Adam+Shanghai

nothing ventured, nothing gained

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Just another day in the life of a laowai (“good old foreigner”)

December 4th, 2009 · No Comments

card About a week ago I started having problems with my jiaotong ka, the RFID powered “ka” (card) used to navigate the Shanghai metro system.

As Murphy’s law would have it, I entered the metro without problem at the Hengshan Road station downstairs and around the corner from my home, but upon arriving at my destination Xujiahui station, the exit readers simply refused to acknowledge my card’s presence.

At the first ticket window facing the inside of the station’s exit turnstiles, the attendant kindly let me exit, but couldn’t help me exchange the card because she didn’t have any new ones, and pointed me to another window about 25 yards away toward one end of the station.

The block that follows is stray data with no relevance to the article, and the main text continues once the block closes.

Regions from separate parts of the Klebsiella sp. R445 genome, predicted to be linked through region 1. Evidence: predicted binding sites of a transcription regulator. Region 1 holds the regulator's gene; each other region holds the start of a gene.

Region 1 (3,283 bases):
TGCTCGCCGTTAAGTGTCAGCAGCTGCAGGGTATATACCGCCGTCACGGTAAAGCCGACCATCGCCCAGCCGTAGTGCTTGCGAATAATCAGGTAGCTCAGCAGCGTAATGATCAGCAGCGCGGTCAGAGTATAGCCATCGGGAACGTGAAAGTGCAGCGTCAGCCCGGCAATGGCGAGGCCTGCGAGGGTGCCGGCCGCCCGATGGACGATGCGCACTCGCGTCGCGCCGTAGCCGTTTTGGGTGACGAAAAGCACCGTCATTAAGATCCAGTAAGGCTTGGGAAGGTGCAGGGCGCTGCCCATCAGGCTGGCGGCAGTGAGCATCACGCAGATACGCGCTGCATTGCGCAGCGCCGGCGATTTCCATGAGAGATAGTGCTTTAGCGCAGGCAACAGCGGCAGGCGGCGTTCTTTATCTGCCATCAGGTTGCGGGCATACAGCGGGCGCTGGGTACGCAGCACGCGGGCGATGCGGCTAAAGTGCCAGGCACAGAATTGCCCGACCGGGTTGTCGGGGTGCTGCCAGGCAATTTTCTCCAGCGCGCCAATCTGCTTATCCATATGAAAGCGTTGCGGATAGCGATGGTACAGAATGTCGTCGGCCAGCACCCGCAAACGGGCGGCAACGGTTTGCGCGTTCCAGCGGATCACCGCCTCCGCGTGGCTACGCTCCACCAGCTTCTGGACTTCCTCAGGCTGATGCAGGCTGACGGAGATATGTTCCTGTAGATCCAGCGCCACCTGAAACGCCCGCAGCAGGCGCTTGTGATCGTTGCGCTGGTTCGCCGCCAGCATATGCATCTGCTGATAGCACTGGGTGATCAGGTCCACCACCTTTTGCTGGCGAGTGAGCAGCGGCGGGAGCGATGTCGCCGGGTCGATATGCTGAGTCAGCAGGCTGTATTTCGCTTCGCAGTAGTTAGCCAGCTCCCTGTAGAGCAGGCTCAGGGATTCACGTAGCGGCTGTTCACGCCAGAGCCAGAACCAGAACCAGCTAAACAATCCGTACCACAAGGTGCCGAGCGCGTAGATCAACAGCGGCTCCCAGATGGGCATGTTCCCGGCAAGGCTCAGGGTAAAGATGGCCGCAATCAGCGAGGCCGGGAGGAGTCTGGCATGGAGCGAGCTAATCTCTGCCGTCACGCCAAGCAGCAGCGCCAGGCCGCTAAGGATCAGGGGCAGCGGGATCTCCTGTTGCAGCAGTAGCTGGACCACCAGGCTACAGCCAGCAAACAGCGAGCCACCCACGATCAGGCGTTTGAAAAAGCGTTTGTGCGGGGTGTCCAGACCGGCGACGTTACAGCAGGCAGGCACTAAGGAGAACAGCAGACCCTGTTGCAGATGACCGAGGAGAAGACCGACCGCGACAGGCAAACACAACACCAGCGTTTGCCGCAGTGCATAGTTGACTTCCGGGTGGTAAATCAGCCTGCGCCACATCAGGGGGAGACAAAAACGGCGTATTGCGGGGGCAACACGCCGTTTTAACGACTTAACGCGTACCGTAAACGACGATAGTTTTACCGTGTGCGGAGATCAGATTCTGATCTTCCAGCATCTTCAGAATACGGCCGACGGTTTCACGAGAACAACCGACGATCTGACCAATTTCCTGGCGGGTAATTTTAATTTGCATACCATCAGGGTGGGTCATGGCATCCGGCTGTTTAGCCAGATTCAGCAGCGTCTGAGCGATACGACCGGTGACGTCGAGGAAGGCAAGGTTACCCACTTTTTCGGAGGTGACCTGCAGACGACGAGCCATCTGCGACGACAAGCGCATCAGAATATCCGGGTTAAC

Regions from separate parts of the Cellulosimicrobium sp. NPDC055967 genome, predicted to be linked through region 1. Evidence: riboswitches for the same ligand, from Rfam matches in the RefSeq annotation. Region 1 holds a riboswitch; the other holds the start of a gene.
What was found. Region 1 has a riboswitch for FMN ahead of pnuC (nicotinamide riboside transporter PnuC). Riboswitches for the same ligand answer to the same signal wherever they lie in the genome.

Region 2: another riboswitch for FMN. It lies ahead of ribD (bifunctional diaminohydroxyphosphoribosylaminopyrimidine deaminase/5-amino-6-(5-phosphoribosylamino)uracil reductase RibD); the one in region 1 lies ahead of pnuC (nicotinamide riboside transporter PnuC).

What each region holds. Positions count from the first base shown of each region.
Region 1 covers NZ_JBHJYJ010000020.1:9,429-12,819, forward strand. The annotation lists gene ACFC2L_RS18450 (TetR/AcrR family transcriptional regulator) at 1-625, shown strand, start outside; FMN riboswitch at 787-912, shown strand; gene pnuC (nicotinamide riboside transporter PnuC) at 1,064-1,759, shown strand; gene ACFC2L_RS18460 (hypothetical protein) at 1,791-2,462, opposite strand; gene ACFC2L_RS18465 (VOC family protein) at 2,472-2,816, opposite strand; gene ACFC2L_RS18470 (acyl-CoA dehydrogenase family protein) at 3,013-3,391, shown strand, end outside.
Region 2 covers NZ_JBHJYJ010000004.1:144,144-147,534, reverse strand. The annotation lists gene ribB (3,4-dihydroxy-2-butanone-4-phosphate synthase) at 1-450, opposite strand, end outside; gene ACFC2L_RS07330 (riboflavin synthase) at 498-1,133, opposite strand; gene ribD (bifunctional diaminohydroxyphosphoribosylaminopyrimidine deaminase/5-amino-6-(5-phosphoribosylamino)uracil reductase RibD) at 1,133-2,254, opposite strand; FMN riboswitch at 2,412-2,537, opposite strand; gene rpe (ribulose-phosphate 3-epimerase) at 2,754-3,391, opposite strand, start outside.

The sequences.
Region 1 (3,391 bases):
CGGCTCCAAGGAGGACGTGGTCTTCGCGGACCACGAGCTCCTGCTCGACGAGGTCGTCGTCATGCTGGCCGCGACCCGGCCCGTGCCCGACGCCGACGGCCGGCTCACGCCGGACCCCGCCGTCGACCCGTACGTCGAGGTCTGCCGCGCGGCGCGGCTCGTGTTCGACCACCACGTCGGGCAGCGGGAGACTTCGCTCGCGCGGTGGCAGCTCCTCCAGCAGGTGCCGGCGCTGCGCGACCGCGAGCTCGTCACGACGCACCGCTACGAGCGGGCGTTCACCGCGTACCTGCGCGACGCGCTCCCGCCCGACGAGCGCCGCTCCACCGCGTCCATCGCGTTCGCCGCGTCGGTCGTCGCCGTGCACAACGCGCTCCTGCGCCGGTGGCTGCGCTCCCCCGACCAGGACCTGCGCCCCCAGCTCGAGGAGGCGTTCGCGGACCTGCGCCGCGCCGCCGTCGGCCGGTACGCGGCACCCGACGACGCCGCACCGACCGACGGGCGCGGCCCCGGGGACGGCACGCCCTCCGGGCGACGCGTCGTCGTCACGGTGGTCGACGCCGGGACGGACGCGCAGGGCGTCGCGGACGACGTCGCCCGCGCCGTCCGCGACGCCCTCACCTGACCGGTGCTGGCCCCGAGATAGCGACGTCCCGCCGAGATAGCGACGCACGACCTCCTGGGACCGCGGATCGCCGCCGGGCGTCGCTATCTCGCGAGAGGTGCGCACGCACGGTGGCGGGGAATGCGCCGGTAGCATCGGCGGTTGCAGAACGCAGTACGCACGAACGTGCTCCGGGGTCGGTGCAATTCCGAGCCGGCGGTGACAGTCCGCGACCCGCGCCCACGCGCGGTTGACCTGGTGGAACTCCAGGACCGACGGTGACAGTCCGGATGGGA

Upon arriving at the second window, a couple of friendly young attendants seemed eager to help the silly Chinese-speaking foreigner out, but were sadly also “out of cards” and just kept saying “exit 2” over and over in Chinese.  After backtracking the 25 yards and following signs to exit 2 at the other end of the insanely long Xujiahui station, I realized it was still at least another football field away in distance, and I was running short on time before a meeting, so I resigned in failure for the time being.

As the week progressed, I kept trying to use the card… and my success rate kept falling.  Taxi drivers started to get upset as I sat for minutes banging the card against their readers (the cards also work in taxis, buses, trolleys, ferries, toll booths, parking lots, gas stations, the airport Maglev, and more), probably suspecting me of some sort of new scam (scams, like quickly swapping low-balance cards or counterfeit cash are common).

And finally, this morning, my card gave out completely.  After no metro readers would take it, I walked up to the counter at the local Hengshan Road station again and asked for a new card.  And of course, got back a foreigners favorite answer to any question in China… meiyou (“don’t have”).  And where was I told I could get a new card?  Why of course, none other than back at Xujiahui station.